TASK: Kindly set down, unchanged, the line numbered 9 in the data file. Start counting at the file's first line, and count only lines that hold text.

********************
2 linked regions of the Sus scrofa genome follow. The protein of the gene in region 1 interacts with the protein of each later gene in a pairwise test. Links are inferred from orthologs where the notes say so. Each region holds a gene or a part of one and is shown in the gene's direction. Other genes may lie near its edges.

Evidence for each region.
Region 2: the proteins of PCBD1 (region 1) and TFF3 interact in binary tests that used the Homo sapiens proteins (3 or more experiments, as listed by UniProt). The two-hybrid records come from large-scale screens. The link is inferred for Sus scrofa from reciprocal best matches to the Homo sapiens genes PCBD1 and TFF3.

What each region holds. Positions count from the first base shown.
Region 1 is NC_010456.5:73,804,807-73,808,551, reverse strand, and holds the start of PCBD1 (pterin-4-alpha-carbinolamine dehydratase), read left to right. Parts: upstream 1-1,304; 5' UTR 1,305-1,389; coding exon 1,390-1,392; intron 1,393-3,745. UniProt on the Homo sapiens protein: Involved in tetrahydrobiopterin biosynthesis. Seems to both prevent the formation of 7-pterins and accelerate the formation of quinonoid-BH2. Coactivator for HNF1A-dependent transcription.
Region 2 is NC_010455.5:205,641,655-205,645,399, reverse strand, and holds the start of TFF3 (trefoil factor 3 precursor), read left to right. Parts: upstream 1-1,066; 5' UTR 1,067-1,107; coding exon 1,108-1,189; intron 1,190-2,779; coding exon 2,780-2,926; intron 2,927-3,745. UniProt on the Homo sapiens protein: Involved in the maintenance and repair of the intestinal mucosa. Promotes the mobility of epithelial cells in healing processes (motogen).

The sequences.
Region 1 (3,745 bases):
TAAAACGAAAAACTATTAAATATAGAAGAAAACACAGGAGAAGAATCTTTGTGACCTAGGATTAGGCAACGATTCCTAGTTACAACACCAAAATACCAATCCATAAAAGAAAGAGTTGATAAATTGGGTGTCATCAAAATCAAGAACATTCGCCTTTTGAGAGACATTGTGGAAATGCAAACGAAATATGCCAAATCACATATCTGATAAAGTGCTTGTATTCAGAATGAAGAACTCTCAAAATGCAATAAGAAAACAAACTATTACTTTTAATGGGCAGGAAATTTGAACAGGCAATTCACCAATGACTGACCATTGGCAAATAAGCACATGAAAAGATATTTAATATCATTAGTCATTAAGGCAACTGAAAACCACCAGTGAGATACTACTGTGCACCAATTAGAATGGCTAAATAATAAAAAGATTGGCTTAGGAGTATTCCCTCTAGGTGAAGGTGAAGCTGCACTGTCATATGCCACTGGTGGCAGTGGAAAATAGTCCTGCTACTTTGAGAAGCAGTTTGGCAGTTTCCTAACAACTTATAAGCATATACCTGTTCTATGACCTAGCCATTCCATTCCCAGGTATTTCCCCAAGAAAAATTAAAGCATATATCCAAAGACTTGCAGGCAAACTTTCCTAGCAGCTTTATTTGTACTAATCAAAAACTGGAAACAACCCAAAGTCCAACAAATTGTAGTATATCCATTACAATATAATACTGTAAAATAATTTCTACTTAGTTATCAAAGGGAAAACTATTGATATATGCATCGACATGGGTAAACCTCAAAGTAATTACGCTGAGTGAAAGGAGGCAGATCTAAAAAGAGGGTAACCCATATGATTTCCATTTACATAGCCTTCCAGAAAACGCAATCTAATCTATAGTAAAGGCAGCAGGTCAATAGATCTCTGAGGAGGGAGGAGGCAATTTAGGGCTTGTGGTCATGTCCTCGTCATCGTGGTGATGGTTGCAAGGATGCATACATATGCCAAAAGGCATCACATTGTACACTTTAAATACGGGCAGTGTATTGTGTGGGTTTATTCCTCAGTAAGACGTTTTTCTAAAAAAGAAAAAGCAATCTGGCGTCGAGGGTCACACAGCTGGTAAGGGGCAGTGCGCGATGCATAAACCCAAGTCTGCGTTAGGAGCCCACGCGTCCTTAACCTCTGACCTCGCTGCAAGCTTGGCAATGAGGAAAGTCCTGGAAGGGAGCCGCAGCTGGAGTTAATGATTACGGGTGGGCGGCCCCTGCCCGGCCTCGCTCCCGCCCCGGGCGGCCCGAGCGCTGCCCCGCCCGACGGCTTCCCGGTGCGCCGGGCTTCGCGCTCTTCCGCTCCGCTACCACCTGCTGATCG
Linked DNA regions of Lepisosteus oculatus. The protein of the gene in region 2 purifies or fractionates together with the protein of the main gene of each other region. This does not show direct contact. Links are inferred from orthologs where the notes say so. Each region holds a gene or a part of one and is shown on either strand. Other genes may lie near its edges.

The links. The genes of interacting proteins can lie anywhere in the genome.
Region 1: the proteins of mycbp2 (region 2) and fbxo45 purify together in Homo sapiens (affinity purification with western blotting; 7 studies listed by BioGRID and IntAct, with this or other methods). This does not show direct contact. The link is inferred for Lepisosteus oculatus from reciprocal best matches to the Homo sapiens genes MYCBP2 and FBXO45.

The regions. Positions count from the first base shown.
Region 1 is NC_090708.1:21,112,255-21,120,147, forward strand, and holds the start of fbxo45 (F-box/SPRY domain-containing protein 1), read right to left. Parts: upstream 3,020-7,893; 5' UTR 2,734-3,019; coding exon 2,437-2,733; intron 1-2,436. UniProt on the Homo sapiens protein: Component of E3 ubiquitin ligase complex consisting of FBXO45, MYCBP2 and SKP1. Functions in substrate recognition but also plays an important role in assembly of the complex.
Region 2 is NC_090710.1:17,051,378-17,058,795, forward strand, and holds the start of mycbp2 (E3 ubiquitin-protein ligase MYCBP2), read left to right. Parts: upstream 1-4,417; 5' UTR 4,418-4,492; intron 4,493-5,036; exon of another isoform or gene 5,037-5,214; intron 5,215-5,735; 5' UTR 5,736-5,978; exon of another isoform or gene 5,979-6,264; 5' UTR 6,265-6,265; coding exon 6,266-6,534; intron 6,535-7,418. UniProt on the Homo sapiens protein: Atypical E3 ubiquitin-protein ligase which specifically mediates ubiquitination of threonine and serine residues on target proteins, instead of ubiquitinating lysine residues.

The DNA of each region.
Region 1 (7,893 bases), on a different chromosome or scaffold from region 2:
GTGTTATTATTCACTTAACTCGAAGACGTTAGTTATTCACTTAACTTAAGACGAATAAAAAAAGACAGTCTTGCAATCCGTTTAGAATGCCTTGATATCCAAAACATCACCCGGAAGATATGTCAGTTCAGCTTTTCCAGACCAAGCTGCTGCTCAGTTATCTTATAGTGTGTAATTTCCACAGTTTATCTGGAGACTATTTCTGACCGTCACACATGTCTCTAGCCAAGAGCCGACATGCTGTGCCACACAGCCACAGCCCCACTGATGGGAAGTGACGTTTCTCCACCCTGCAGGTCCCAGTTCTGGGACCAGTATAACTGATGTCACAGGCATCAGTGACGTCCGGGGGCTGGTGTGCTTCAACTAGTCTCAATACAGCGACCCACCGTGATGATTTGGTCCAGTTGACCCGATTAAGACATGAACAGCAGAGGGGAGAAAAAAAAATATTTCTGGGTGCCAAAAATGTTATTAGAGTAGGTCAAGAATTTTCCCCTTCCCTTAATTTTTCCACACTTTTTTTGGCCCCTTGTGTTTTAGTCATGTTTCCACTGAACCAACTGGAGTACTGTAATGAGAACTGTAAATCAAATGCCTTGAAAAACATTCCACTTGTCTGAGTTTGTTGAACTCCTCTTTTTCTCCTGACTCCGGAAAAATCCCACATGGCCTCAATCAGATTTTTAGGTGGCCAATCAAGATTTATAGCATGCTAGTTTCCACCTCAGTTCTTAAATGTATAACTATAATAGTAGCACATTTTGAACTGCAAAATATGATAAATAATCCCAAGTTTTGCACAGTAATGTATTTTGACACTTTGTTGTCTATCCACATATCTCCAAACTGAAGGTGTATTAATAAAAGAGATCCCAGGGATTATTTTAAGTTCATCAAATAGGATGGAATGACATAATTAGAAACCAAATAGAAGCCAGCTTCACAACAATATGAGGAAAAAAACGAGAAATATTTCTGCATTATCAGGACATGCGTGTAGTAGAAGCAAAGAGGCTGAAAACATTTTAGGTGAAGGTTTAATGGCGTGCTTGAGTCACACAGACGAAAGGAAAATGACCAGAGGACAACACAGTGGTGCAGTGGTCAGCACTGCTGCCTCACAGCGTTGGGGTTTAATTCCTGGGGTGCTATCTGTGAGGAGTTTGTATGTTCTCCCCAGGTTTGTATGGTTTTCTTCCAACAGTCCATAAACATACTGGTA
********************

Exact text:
TAAAACGAAAAACTATTAAATATAGAAGAAAACACAGGAGAAGAATCTTTGTGACCTAGGATTAGGCAACGATTCCTAGTTACAACACCAAAATACCAATCCATAAAAGAAAGAGTTGATAAATTGGGTGTCATCAAAATCAAGAACATTCGCCTTTTGAGAGACATTGTGGAAATGCAAACGAAATATGCCAAATCACATATCTGATAAAGTGCTTGTATTCAGAATGAAGAACTCTCAAAATGCAATAAGAAAACAAACTATTACTTTTAATGGGCAGGAAATTTGAACAGGCAATTCACCAATGACTGACCATTGGCAAATAAGCACATGAAAAGATATTTAATATCATTAGTCATTAAGGCAACTGAAAACCACCAGTGAGATACTACTGTGCACCAATTAGAATGGCTAAATAATAAAAAGATTGGCTTAGGAGTATTCCCTCTAGGTGAAGGTGAAGCTGCACTGTCATATGCCACTGGTGGCAGTGGAAAATAGTCCTGCTACTTTGAGAAGCAGTTTGGCAGTTTCCTAACAACTTATAAGCATATACCTGTTCTATGACCTAGCCATTCCATTCCCAGGTATTTCCCCAAGAAAAATTAAAGCATATATCCAAAGACTTGCAGGCAAACTTTCCTAGCAGCTTTATTTGTACTAATCAAAAACTGGAAACAACCCAAAGTCCAACAAATTGTAGTATATCCATTACAATATAATACTGTAAAATAATTTCTACTTAGTTATCAAAGGGAAAACTATTGATATATGCATCGACATGGGTAAACCTCAAAGTAATTACGCTGAGTGAAAGGAGGCAGATCTAAAAAGAGGGTAACCCATATGATTTCCATTTACATAGCCTTCCAGAAAACGCAATCTAATCTATAGTAAAGGCAGCAGGTCAATAGATCTCTGAGGAGGGAGGAGGCAATTTAGGGCTTGTGGTCATGTCCTCGTCATCGTGGTGATGGTTGCAAGGATGCATACATATGCCAAAAGGCATCACATTGTACACTTTAAATACGGGCAGTGTATTGTGTGGGTTTATTCCTCAGTAAGACGTTTTTCTAAAAAAGAAAAAGCAATCTGGCGTCGAGGGTCACACAGCTGGTAAGGGGCAGTGCGCGATGCATAAACCCAAGTCTGCGTTAGGAGCCCACGCGTCCTTAACCTCTGACCTCGCTGCAAGCTTGGCAATGAGGAAAGTCCTGGAAGGGAGCCGCAGCTGGAGTTAATGATTACGGGTGGGCGGCCCCTGCCCGGCCTCGCTCCCGCCCCGGGCGGCCCGAGCGCTGCCCCGCCCGACGGCTTCCCGGTGCGCCGGGCTTCGCGCTCTTCCGCTCCGCTACCACCTGCTGATCG